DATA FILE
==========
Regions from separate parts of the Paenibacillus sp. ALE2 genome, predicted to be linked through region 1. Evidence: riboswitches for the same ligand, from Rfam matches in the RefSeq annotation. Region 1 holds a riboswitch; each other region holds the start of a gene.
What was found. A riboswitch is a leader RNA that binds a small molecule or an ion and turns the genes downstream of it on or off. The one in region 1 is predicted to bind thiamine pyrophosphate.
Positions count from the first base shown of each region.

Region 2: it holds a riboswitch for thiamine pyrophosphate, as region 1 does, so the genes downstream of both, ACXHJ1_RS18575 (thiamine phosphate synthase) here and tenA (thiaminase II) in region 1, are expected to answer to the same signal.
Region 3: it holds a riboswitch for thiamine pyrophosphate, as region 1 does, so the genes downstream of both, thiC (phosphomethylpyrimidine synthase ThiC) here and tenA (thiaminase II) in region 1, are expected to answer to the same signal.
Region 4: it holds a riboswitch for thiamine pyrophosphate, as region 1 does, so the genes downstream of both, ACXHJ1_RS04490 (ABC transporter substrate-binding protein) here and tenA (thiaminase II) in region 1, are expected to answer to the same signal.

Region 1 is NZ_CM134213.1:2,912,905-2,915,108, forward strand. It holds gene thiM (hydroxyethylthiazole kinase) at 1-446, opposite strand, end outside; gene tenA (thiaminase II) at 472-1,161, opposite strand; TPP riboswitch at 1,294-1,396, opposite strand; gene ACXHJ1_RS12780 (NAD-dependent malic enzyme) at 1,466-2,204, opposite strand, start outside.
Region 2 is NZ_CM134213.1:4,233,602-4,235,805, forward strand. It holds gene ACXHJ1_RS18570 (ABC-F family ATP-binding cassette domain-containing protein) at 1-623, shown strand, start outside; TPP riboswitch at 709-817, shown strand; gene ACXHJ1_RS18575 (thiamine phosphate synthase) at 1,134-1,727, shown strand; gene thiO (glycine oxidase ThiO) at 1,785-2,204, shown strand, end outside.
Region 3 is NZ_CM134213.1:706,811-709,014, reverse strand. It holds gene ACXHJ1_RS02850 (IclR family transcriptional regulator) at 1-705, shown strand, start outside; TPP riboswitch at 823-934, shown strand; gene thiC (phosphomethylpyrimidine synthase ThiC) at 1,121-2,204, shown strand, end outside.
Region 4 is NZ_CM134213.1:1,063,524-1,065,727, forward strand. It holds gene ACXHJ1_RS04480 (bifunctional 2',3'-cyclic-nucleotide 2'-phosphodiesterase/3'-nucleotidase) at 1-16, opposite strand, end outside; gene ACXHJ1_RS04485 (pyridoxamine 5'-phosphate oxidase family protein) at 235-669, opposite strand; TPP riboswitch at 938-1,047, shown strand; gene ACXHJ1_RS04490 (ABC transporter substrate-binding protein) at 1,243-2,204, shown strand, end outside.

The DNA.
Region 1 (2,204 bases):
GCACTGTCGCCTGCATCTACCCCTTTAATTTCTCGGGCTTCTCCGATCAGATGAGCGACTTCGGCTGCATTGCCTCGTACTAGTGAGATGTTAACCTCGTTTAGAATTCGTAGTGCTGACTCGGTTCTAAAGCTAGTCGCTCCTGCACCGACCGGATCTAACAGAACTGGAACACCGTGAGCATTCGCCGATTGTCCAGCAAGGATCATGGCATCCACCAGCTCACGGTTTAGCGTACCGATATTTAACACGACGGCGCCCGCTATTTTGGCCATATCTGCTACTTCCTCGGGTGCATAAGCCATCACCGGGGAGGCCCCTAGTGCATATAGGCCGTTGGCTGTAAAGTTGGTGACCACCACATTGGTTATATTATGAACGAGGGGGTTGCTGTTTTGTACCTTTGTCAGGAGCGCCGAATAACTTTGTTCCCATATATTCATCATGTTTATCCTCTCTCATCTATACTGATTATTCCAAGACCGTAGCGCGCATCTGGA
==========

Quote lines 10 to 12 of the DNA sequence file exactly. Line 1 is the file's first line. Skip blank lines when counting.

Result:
Region 4 is NZ_CM134213.1:1,063,524-1,065,727, forward strand. It holds gene ACXHJ1_RS04480 (bifunctional 2',3'-cyclic-nucleotide 2'-phosphodiesterase/3'-nucleotidase) at 1-16, opposite strand, end outside; gene ACXHJ1_RS04485 (pyridoxamine 5'-phosphate oxidase family protein) at 235-669, opposite strand; TPP riboswitch at 938-1,047, shown strand; gene ACXHJ1_RS04490 (ABC transporter substrate-binding protein) at 1,243-2,204, shown strand, end outside.

The DNA.
Region 1 (2,204 bases):